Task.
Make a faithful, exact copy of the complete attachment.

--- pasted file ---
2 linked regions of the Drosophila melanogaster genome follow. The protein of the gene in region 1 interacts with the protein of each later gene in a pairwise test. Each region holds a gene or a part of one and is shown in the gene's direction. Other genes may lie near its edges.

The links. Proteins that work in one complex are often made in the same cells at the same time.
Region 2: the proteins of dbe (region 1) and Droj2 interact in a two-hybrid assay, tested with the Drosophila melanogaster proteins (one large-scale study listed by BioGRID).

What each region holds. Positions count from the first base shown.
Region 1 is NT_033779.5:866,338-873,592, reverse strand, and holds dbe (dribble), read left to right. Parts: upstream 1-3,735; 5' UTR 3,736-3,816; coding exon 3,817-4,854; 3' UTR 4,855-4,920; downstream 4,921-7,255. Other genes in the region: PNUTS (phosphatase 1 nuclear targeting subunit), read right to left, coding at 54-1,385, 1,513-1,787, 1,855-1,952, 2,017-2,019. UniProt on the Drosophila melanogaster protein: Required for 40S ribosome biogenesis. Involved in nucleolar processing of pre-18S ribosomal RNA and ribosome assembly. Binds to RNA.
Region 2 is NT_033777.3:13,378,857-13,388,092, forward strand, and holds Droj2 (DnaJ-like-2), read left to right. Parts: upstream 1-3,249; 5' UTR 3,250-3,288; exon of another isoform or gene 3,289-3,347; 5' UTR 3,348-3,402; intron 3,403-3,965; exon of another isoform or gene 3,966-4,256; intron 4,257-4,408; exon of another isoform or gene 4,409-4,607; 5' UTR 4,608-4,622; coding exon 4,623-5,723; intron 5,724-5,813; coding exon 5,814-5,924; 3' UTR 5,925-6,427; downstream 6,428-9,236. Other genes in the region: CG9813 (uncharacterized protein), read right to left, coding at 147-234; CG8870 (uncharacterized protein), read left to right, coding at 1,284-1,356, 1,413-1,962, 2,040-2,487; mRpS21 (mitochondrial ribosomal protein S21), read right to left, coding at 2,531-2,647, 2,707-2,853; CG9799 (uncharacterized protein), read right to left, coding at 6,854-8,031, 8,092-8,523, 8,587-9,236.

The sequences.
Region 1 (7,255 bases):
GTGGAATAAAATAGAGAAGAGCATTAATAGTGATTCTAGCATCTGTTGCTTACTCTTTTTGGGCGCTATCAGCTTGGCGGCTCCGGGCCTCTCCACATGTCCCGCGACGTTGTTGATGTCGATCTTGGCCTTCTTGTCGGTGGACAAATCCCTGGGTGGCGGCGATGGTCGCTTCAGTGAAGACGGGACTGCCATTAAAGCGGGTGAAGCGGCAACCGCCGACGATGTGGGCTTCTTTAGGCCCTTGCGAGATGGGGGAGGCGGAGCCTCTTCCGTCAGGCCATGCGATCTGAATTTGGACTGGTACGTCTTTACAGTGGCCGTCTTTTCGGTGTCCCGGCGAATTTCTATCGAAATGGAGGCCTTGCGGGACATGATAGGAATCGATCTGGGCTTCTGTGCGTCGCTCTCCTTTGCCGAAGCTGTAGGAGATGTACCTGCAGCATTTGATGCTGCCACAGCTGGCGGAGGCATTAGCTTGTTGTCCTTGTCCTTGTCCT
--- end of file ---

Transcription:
2 linked regions of the Drosophila melanogaster genome follow. The protein of the gene in region 1 interacts with the protein of each later gene in a pairwise test. Each region holds a gene or a part of one and is shown in the gene's direction. Other genes may lie near its edges.

The links. Proteins that work in one complex are often made in the same cells at the same time.
Region 2: the proteins of dbe (region 1) and Droj2 interact in a two-hybrid assay, tested with the Drosophila melanogaster proteins (one large-scale study listed by BioGRID).

What each region holds. Positions count from the first base shown.
Region 1 is NT_033779.5:866,338-873,592, reverse strand, and holds dbe (dribble), read left to right. Parts: upstream 1-3,735; 5' UTR 3,736-3,816; coding exon 3,817-4,854; 3' UTR 4,855-4,920; downstream 4,921-7,255. Other genes in the region: PNUTS (phosphatase 1 nuclear targeting subunit), read right to left, coding at 54-1,385, 1,513-1,787, 1,855-1,952, 2,017-2,019. UniProt on the Drosophila melanogaster protein: Required for 40S ribosome biogenesis. Involved in nucleolar processing of pre-18S ribosomal RNA and ribosome assembly. Binds to RNA.
Region 2 is NT_033777.3:13,378,857-13,388,092, forward strand, and holds Droj2 (DnaJ-like-2), read left to right. Parts: upstream 1-3,249; 5' UTR 3,250-3,288; exon of another isoform or gene 3,289-3,347; 5' UTR 3,348-3,402; intron 3,403-3,965; exon of another isoform or gene 3,966-4,256; intron 4,257-4,408; exon of another isoform or gene 4,409-4,607; 5' UTR 4,608-4,622; coding exon 4,623-5,723; intron 5,724-5,813; coding exon 5,814-5,924; 3' UTR 5,925-6,427; downstream 6,428-9,236. Other genes in the region: CG9813 (uncharacterized protein), read right to left, coding at 147-234; CG8870 (uncharacterized protein), read left to right, coding at 1,284-1,356, 1,413-1,962, 2,040-2,487; mRpS21 (mitochondrial ribosomal protein S21), read right to left, coding at 2,531-2,647, 2,707-2,853; CG9799 (uncharacterized protein), read right to left, coding at 6,854-8,031, 8,092-8,523, 8,587-9,236.

The sequences.
Region 1 (7,255 bases):
GTGGAATAAAATAGAGAAGAGCATTAATAGTGATTCTAGCATCTGTTGCTTACTCTTTTTGGGCGCTATCAGCTTGGCGGCTCCGGGCCTCTCCACATGTCCCGCGACGTTGTTGATGTCGATCTTGGCCTTCTTGTCGGTGGACAAATCCCTGGGTGGCGGCGATGGTCGCTTCAGTGAAGACGGGACTGCCATTAAAGCGGGTGAAGCGGCAACCGCCGACGATGTGGGCTTCTTTAGGCCCTTGCGAGATGGGGGAGGCGGAGCCTCTTCCGTCAGGCCATGCGATCTGAATTTGGACTGGTACGTCTTTACAGTGGCCGTCTTTTCGGTGTCCCGGCGAATTTCTATCGAAATGGAGGCCTTGCGGGACATGATAGGAATCGATCTGGGCTTCTGTGCGTCGCTCTCCTTTGCCGAAGCTGTAGGAGATGTACCTGCAGCATTTGATGCTGCCACAGCTGGCGGAGGCATTAGCTTGTTGTCCTTGTCCTTGTCCT